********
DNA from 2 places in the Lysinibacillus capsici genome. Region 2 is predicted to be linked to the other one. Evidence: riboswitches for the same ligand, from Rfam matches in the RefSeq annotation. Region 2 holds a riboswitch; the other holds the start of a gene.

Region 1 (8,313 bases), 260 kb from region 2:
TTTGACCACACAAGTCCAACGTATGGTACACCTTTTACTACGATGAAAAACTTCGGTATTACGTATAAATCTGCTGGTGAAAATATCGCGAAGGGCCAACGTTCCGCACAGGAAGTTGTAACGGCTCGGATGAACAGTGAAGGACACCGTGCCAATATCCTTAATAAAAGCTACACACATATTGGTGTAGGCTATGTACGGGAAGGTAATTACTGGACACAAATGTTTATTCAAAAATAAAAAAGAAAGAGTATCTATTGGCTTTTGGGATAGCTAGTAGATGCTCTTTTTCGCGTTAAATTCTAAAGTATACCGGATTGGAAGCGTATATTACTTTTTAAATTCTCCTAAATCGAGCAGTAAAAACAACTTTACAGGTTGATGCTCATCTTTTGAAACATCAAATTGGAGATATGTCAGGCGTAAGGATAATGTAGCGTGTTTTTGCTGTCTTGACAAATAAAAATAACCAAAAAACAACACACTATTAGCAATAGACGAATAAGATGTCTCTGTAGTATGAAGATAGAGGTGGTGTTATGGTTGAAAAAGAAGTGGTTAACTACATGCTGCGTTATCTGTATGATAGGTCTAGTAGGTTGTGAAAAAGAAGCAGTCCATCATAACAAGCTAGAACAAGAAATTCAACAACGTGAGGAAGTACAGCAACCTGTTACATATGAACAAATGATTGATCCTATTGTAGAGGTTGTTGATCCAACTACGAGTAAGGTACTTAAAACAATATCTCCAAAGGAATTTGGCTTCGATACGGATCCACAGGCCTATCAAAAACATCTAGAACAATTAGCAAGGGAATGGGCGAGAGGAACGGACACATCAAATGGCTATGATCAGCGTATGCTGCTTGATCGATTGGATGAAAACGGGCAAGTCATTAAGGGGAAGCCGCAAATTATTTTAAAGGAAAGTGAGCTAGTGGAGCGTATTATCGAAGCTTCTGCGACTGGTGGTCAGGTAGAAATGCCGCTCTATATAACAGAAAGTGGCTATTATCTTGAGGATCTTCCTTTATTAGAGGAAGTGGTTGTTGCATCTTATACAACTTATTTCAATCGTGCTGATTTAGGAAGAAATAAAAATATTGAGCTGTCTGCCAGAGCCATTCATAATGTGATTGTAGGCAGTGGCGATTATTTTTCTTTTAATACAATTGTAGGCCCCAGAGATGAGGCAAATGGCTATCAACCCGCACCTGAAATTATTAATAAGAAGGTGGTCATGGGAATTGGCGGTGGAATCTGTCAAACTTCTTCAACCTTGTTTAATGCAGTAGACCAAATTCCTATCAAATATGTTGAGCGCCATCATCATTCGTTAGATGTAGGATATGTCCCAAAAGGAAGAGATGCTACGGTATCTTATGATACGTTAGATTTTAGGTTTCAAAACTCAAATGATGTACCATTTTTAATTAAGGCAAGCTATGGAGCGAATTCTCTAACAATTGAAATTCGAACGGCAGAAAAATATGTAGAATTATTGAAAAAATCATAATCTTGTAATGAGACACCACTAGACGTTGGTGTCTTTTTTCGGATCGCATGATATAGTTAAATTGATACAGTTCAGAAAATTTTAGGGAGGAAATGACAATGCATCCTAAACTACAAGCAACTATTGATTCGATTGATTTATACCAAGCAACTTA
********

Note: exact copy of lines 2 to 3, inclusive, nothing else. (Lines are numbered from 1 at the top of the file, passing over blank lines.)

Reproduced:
Region 1 (8,313 bases), 260 kb from region 2:
TTTGACCACACAAGTCCAACGTATGGTACACCTTTTACTACGATGAAAAACTTCGGTATTACGTATAAATCTGCTGGTGAAAATATCGCGAAGGGCCAACGTTCCGCACAGGAAGTTGTAACGGCTCGGATGAACAGTGAAGGACACCGTGCCAATATCCTTAATAAAAGCTACACACATATTGGTGTAGGCTATGTACGGGAAGGTAATTACTGGACACAAATGTTTATTCAAAAATAAAAAAGAAAGAGTATCTATTGGCTTTTGGGATAGCTAGTAGATGCTCTTTTTCGCGTTAAATTCTAAAGTATACCGGATTGGAAGCGTATATTACTTTTTAAATTCTCCTAAATCGAGCAGTAAAAACAACTTTACAGGTTGATGCTCATCTTTTGAAACATCAAATTGGAGATATGTCAGGCGTAAGGATAATGTAGCGTGTTTTTGCTGTCTTGACAAATAAAAATAACCAAAAAACAACACACTATTAGCAATAGACGAATAAGATGTCTCTGTAGTATGAAGATAGAGGTGGTGTTATGGTTGAAAAAGAAGTGGTTAACTACATGCTGCGTTATCTGTATGATAGGTCTAGTAGGTTGTGAAAAAGAAGCAGTCCATCATAACAAGCTAGAACAAGAAATTCAACAACGTGAGGAAGTACAGCAACCTGTTACATATGAACAAATGATTGATCCTATTGTAGAGGTTGTTGATCCAACTACGAGTAAGGTACTTAAAACAATATCTCCAAAGGAATTTGGCTTCGATACGGATCCACAGGCCTATCAAAAACATCTAGAACAATTAGCAAGGGAATGGGCGAGAGGAACGGACACATCAAATGGCTATGATCAGCGTATGCTGCTTGATCGATTGGATGAAAACGGGCAAGTCATTAAGGGGAAGCCGCAAATTATTTTAAAGGAAAGTGAGCTAGTGGAGCGTATTATCGAAGCTTCTGCGACTGGTGGTCAGGTAGAAATGCCGCTCTATATAACAGAAAGTGGCTATTATCTTGAGGATCTTCCTTTATTAGAGGAAGTGGTTGTTGCATCTTATACAACTTATTTCAATCGTGCTGATTTAGGAAGAAATAAAAATATTGAGCTGTCTGCCAGAGCCATTCATAATGTGATTGTAGGCAGTGGCGATTATTTTTCTTTTAATACAATTGTAGGCCCCAGAGATGAGGCAAATGGCTATCAACCCGCACCTGAAATTATTAATAAGAAGGTGGTCATGGGAATTGGCGGTGGAATCTGTCAAACTTCTTCAACCTTGTTTAATGCAGTAGACCAAATTCCTATCAAATATGTTGAGCGCCATCATCATTCGTTAGATGTAGGATATGTCCCAAAAGGAAGAGATGCTACGGTATCTTATGATACGTTAGATTTTAGGTTTCAAAACTCAAATGATGTACCATTTTTAATTAAGGCAAGCTATGGAGCGAATTCTCTAACAATTGAAATTCGAACGGCAGAAAAATATGTAGAATTATTGAAAAAATCATAATCTTGTAATGAGACACCACTAGACGTTGGTGTCTTTTTTCGGATCGCATGATATAGTTAAATTGATACAGTTCAGAAAATTTTAGGGAGGAAATGACAATGCATCCTAAACTACAAGCAACTATTGATTCGATTGATTTATACCAAGCAACTTA